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My approach to the future of the Middle East is not based on academic research or a long presence in the region. But I can say that the problems of the region never left me, they have always played some role in my life. It started with the Suez Crisis in 1956 when as a young man I was confronted in the news with the British-French invasion of the Canal zone, one of the last gasps of traditional colonial practice, in this and in other parts of the world.

It opened my eyes to the realities of world politics, the plight of small states, risking becoming the pawns when the big powers settle their scores.

That is why I start by discussing the theory and practice of foreign intervention in the ME. This is a long history, stretching thousand years back with waves of conquerors establishing their empires partly or wholly based in central parts of the region. But let us not dwell on ancient kingdoms and start when the Ottoman empire dwindled. The vacuum created thereby was fast filled by new powers, the said imperial builders, Great Britain and France who divided the region between themselves and created states and borders not seen before. When their resources and their ambitions came to an end, United States took over their role in the region – the Suez incident was probably the turning point.

What role? What was the common denominator for the Ottoman era, for Britain and France and then for the United States? They all had the same role as power brokers and guarantors of status quo in the region, at least when the formation of stable nation states was in process. The Ottoman era did not produce or foster nation states ready for the next century and the new brokers could easily dominate the region by playing traditional rulers against each other and make good use of ancient cultural and religious prejudice.

One theory goes that foreign intervention is the reason for the plight of the region. Would it only had been left on its own and had it been able to shape its own future, the region would have thrived, and the glorious times of the ancient Caliphate would have dawned. However, I believe it is hard to accept that belief and I dare say that these foreign interventions were unavoidable.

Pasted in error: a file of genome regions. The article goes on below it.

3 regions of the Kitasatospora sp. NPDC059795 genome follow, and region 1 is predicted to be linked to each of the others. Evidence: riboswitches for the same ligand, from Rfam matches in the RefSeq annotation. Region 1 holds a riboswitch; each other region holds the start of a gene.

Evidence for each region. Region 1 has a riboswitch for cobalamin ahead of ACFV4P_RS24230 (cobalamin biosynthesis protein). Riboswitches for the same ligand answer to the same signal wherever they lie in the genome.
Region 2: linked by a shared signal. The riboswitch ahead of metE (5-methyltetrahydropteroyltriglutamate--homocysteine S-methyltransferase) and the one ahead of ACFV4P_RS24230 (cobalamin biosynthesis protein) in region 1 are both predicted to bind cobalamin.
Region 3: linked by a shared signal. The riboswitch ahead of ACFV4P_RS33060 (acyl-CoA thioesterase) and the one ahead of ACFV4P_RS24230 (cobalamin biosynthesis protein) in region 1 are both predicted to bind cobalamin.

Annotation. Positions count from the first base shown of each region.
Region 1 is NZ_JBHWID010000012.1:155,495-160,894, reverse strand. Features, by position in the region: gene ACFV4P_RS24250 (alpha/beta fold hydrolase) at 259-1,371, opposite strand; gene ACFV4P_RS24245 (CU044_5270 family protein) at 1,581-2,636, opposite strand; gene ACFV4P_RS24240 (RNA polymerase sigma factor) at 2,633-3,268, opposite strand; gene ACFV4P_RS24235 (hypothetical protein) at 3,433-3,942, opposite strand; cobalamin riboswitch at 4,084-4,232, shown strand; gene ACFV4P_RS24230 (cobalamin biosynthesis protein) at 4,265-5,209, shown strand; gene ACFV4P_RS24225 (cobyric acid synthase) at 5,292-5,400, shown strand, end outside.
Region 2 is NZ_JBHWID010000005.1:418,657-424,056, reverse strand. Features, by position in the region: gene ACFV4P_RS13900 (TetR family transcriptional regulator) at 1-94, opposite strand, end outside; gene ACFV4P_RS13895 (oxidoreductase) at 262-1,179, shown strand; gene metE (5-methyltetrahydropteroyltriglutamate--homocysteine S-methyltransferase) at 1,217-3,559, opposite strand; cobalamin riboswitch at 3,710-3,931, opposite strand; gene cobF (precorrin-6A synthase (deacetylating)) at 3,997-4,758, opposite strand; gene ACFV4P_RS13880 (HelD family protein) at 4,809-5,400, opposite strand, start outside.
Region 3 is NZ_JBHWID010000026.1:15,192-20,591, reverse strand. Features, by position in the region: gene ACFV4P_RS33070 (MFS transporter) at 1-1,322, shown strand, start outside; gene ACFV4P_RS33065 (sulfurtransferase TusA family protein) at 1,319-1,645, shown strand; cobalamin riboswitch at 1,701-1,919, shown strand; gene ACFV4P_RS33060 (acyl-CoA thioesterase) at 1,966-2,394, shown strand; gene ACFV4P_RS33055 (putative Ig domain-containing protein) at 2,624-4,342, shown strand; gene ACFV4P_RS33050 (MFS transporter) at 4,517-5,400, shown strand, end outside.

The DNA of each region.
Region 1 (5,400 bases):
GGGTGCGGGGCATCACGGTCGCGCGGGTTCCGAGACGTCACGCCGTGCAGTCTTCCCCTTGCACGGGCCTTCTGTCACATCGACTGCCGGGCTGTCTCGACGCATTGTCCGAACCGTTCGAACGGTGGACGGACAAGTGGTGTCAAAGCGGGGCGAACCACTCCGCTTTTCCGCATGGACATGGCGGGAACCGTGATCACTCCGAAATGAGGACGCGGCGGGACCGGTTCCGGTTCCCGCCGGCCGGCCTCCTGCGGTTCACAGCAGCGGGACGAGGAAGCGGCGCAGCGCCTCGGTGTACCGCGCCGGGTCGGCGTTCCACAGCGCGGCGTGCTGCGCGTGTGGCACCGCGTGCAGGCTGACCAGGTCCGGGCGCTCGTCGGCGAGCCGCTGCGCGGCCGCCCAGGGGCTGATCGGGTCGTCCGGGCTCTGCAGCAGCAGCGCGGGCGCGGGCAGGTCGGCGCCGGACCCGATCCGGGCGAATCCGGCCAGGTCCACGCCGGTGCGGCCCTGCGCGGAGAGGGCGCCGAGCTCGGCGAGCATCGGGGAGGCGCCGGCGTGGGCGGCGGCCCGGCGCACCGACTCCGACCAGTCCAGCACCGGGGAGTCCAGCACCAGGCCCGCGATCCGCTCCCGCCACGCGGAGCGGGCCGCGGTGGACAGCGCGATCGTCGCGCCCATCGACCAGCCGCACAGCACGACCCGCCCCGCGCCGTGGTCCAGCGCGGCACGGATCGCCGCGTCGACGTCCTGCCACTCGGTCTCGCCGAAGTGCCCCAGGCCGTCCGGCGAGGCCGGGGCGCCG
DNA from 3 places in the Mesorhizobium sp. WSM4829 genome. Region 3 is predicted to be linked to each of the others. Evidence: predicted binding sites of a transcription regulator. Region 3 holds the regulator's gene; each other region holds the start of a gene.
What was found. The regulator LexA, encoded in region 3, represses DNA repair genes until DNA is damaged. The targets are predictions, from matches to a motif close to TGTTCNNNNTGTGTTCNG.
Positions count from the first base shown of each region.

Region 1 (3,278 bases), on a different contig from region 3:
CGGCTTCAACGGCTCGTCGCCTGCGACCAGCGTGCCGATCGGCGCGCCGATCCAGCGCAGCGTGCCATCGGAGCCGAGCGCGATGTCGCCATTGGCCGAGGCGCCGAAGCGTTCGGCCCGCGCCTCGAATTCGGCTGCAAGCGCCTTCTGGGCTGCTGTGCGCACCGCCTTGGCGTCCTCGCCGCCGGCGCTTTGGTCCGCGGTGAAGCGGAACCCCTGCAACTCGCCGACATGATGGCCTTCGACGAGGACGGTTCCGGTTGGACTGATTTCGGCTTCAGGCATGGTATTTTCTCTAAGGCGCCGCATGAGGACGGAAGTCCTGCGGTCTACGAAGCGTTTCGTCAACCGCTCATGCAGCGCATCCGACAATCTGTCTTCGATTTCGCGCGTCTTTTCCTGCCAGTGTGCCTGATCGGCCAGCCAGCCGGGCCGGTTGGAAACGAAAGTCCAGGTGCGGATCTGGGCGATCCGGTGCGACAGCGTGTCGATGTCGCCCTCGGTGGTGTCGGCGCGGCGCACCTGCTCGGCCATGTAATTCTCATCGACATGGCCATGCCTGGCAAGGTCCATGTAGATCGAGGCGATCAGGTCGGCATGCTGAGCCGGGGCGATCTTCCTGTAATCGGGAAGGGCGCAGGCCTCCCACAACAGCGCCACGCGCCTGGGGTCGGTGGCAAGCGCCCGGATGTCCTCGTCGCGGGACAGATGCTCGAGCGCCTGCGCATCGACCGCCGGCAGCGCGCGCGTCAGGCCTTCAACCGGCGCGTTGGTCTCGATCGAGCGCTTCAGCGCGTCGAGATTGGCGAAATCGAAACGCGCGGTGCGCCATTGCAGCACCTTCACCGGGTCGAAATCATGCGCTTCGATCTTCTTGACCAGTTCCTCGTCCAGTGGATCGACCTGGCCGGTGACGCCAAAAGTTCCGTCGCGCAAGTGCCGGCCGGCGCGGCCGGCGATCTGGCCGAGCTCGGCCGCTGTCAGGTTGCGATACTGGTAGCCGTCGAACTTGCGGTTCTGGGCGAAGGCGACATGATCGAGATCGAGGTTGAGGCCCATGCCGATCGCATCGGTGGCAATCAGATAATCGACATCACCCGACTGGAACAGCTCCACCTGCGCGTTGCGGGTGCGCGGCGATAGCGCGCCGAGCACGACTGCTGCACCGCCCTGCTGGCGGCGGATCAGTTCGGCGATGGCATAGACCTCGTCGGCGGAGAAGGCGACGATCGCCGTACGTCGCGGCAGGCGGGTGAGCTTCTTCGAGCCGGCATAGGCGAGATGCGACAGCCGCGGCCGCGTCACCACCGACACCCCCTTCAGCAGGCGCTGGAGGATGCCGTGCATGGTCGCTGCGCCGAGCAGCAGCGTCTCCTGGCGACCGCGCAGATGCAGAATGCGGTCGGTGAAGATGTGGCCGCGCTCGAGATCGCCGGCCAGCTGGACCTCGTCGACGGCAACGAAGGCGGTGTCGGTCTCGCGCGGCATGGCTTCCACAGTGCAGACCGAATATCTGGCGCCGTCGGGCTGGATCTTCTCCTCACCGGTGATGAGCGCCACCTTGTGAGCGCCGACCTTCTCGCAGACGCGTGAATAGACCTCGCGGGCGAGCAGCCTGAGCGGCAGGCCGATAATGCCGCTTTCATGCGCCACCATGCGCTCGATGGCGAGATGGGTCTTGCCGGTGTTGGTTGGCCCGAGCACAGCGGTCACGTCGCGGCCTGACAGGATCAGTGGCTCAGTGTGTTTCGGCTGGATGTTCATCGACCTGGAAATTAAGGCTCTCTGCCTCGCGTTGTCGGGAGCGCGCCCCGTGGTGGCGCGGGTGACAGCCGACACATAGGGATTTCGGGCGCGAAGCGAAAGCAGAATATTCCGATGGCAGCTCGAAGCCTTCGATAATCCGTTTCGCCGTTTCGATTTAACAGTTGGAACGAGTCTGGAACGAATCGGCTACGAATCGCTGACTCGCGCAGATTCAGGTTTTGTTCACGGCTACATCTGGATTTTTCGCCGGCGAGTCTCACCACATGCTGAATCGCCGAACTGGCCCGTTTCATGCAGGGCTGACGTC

You must believe when I tell you that I am no friend of foreign intervention and occupation, coming from a small nation which has seen enough of it and which has had to fight for its survival when a big power made territorial demands. - I must also hasten to say that these interventions have not been successful from a political, military, or humanitarian point of view. Most of them have been utmost failures, creating more problems than solving old ones.

 

Reasons for engagement have faded away

This is a good time to discuss the nature of foreign intervention in a period of change, in a region in turmoil.  We have experienced a slow American diplomatic withdrawal from its involvement in ME affairs, at least since President Obama´s time. The three main reasons for US engagement were: Securing the oil supply from the Gulf states, containing the impact of Soviet communism, and offering security for Israel. They have lost most of their importance: Today US is no longer dependent on ME oil, the Soviet Union is no more, and Israel is stronger than ever.

Will the region be more stable, more peaceful and more content if the US continue along this withdrawal path, as many Americans seem to prefer, and no doubt many inhabitants in the region as well? The outcome is clear: The power vacuum it would create will partly be filled by regional state actors (Saudi Arabia, Turkey, Israel, and Iran) and the remaining part by new external actors like Russia and China. It is anybody´s guess if the new pattern would be safer, more peaceful and offer more security. Which of these powers would act as honest brokers in acute crises, who would protect minorities and small states (remember Kuwait!) and who would genuinely plan for a prosperous future of the whole region?